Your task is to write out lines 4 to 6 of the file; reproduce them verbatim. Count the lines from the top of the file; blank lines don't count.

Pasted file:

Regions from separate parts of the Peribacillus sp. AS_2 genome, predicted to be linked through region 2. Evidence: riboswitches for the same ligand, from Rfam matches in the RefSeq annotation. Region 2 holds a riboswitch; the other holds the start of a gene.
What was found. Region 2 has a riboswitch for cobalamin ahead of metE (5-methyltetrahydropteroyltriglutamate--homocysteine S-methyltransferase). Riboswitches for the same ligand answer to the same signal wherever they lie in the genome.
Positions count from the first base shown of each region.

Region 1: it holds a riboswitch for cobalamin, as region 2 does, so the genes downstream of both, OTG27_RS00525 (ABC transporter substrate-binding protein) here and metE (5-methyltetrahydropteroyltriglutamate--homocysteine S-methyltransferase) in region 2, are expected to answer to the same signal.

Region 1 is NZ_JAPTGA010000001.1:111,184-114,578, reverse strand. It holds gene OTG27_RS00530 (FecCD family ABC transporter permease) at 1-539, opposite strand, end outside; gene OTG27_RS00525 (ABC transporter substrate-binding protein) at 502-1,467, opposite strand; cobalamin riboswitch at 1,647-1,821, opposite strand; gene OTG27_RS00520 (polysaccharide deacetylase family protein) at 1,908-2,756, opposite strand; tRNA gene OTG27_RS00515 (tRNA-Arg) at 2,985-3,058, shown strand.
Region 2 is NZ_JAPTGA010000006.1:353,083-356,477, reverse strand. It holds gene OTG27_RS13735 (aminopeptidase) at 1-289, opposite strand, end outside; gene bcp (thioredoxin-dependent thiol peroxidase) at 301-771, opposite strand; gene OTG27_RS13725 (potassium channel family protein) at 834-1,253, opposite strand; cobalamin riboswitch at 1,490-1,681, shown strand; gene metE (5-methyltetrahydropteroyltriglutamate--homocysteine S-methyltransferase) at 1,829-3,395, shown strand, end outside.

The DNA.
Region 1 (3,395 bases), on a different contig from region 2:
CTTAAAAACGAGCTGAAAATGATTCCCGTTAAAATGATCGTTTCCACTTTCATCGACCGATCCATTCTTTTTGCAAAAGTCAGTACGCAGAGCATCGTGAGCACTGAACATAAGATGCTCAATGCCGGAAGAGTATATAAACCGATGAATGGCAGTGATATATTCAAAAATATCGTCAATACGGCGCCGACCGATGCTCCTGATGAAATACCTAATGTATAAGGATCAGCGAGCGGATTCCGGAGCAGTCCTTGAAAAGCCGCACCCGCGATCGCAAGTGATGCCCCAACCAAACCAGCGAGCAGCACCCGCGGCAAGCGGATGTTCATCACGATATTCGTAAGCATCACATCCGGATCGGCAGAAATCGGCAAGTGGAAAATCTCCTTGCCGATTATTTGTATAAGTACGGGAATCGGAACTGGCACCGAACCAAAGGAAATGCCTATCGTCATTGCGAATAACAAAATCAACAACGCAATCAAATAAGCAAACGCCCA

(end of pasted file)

Region 1: it holds a riboswitch for cobalamin, as region 2 does, so the genes downstream of both, OTG27_RS00525 (ABC transporter substrate-binding protein) here and metE (5-methyltetrahydropteroyltriglutamate--homocysteine S-methyltransferase) in region 2, are expected to answer to the same signal.

Region 1 is NZ_JAPTGA010000001.1:111,184-114,578, reverse strand. It holds gene OTG27_RS00530 (FecCD family ABC transporter permease) at 1-539, opposite strand, end outside; gene OTG27_RS00525 (ABC transporter substrate-binding protein) at 502-1,467, opposite strand; cobalamin riboswitch at 1,647-1,821, opposite strand; gene OTG27_RS00520 (polysaccharide deacetylase family protein) at 1,908-2,756, opposite strand; tRNA gene OTG27_RS00515 (tRNA-Arg) at 2,985-3,058, shown strand.
Region 2 is NZ_JAPTGA010000006.1:353,083-356,477, reverse strand. It holds gene OTG27_RS13735 (aminopeptidase) at 1-289, opposite strand, end outside; gene bcp (thioredoxin-dependent thiol peroxidase) at 301-771, opposite strand; gene OTG27_RS13725 (potassium channel family protein) at 834-1,253, opposite strand; cobalamin riboswitch at 1,490-1,681, shown strand; gene metE (5-methyltetrahydropteroyltriglutamate--homocysteine S-methyltransferase) at 1,829-3,395, shown strand, end outside.